This conclusion is consistent with our decision in Nash v. Nat. Preferred Life Ins. Co., supra. In Nash we held that the very DeKalb ordinance being challenged in this case had been repealed by implication by the enactment of Ga. Laws 1964, p. 122 (present OCGA § 33-8-8 (Code Ann. § 56-1310)) insofar as the ordinance applied to life insurance companies. It is true, as appellees point out, that in the 1964 act the state expressly preempted DeKalb County's power to tax life insurance companies; and that no such express preemption occurred as to the casualty insurance companies involved in this appeal. Nevertheless, we hold that preemption of the county's power to tax casualty insurance companies can be fairly implied from the sweeping language and broad scope of the 1960 general act regulating the insurance industry on a statewide basis, and particularly from the statewide gross premium tax on casualty insurance companies contained in OCGA § 33-8-4 (Code Ann. §§ 56-1303, 56-1312). Where a general act is in direct conflict with a prior local act, and a taxing ordinance is enacted in reliance on the invalid local act, the ordinance must fall. See Nash, supra, at 22. In light of the statutory history of the DeKalb ordinance, as well as this court's rule of strict construction of county taxing power, we conclude that the DeKalb County ordinance levying a tax on the gross receipts of casualty insurance companies is unauthorized.

3. Finally, DeKalb County argues that the recent enactment of H. B. 420 by the General Assembly dictates a different result.[3] We disagree. The bill, effective January 1, 1984, does not affect the validity of a DeKalb County license tax imposed for the years 1974 through 1981.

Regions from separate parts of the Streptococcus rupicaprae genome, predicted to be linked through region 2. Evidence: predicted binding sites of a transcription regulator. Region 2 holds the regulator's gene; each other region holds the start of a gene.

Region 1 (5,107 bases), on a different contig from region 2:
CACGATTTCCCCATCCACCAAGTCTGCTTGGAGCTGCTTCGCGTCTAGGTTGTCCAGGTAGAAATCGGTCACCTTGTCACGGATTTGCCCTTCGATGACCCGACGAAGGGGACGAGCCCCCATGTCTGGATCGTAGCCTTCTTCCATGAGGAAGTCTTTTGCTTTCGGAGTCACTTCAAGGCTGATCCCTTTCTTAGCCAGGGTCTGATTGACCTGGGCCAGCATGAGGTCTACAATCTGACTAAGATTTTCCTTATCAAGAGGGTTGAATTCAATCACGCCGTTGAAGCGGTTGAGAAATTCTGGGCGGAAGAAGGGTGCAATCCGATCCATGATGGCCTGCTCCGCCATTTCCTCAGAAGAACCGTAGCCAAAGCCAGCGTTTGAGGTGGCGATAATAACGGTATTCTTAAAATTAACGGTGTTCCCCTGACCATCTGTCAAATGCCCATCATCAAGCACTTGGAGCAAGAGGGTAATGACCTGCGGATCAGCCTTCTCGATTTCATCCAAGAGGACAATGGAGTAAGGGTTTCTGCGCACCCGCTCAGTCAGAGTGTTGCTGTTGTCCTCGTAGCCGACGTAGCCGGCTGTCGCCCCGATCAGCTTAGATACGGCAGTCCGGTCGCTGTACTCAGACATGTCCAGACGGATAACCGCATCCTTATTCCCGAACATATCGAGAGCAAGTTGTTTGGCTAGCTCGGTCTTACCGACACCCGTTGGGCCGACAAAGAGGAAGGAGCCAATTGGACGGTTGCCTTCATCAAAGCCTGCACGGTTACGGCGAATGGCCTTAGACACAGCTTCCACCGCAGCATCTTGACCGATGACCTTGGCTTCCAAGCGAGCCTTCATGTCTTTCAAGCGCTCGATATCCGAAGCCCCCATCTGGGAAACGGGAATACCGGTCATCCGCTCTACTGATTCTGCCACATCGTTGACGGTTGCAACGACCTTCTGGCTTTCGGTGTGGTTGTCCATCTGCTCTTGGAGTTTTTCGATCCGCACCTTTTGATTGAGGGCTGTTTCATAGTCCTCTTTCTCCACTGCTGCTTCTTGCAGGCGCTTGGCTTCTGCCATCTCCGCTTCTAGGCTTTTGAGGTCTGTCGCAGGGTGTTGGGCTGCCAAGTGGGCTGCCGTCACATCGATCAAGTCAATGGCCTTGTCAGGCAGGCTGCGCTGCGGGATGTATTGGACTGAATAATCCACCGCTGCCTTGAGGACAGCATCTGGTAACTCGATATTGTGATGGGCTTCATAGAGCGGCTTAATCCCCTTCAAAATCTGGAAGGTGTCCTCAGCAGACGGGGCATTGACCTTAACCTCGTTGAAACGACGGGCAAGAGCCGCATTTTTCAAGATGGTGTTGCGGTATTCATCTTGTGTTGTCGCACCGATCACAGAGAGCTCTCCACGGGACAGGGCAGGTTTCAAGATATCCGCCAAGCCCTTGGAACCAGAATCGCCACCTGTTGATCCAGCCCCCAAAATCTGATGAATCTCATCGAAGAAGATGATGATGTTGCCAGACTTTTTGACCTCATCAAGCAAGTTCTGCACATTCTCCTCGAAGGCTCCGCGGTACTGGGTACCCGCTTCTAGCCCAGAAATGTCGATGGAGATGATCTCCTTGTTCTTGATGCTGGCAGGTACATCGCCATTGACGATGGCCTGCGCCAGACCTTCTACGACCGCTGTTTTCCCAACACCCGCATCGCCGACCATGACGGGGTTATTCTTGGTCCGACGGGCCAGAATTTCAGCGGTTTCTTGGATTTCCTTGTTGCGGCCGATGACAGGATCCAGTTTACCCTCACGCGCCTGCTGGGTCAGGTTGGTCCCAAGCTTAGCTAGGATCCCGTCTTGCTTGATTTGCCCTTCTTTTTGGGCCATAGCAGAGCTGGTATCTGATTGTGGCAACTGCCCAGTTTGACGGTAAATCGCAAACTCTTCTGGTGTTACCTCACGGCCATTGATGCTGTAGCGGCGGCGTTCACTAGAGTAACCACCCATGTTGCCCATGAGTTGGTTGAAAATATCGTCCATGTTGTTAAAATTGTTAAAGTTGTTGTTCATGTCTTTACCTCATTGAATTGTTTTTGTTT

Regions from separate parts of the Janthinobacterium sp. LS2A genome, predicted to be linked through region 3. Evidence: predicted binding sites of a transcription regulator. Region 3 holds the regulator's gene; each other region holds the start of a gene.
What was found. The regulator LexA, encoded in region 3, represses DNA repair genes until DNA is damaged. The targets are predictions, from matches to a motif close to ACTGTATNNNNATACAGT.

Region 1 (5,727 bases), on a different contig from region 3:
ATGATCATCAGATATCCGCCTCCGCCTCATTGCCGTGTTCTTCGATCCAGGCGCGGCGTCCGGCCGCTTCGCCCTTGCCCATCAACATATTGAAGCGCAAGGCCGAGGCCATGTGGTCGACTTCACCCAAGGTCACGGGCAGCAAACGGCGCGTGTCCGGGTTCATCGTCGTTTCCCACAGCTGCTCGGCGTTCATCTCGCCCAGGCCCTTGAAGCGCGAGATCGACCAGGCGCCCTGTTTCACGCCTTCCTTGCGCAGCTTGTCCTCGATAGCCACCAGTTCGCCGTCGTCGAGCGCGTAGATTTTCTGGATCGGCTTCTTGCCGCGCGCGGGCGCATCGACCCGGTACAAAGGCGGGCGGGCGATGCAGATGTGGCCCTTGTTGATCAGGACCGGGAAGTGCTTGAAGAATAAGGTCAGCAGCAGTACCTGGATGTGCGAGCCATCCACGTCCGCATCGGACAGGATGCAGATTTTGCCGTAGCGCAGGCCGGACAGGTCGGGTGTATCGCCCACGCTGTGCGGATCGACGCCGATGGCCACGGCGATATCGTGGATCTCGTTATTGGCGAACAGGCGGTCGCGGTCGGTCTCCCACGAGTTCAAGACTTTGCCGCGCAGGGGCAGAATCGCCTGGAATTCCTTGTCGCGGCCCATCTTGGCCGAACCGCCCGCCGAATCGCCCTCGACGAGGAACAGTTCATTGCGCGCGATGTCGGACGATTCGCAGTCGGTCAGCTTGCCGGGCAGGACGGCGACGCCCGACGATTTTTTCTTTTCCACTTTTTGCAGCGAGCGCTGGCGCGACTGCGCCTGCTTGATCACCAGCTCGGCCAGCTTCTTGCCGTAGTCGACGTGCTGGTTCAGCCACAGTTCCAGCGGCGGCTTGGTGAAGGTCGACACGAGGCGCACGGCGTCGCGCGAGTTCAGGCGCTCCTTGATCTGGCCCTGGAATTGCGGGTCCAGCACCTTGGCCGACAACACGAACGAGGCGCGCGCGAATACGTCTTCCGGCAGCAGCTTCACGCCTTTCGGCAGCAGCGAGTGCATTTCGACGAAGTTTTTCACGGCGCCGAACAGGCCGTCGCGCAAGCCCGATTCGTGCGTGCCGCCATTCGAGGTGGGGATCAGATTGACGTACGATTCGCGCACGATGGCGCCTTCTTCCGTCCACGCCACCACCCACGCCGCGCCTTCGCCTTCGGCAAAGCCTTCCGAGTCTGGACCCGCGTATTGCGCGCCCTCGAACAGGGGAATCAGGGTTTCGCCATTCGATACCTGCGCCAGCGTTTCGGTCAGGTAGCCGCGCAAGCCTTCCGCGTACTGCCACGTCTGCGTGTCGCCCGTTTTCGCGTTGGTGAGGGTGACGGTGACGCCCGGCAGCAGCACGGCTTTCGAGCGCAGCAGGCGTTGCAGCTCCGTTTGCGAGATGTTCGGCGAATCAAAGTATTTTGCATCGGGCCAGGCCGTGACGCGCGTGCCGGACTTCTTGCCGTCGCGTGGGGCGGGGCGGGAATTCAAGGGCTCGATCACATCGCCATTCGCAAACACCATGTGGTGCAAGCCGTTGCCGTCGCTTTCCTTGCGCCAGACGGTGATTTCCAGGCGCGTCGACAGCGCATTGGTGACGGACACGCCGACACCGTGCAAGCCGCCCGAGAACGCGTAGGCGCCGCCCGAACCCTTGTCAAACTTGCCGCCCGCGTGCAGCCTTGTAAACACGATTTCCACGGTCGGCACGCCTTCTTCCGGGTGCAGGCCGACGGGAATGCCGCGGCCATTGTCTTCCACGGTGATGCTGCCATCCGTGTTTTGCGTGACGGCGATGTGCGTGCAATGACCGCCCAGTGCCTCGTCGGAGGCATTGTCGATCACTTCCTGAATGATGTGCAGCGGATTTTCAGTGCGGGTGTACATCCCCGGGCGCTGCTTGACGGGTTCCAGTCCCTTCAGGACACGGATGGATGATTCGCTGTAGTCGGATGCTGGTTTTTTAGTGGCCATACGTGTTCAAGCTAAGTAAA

Judgment reversed. Case No. 39586; Hill, C. J., Marshall, P. J., Clarke and Gregory, JJ., and Judge Andrew J. Whalen, Jr. concur. *313 Weltner, J., dissents as to Division 2. Bell, J., disqualified. Case Nos. 39639 & 39628; Hill, C. J., Marshall, P. J., Clarke and Gregory, JJ., and Judge W. C. McMillan, Jr., concur. Weltner, J., dissents as to Division 2. Bell, J., disqualified.


[1] Life, accident and sickness insurance companies are exempted from compliance with the ordinance.

[2] We recently affirmed without opinion a decision upholding the application of DeKalb County's gross premiums tax to an insurance company doing business in unincorporated DeKalb. Allstate Ins. Co. v. DeKalb County, Case No. 38938 (decided Nov. 2, 1982). However, the parties to that appeal did not enumerate as error DeKalb County's power to enact the taxing ordinance.

[3] This bill passed the 1983 General Assembly and was signed by Governor Harris on April 5, 1983. It appears to authorize a 2.5% gross premium tax by counties and municipal corporations on casualty insurance companies, in addition to the state gross premium tax imposed by OCGA § 33-8-4.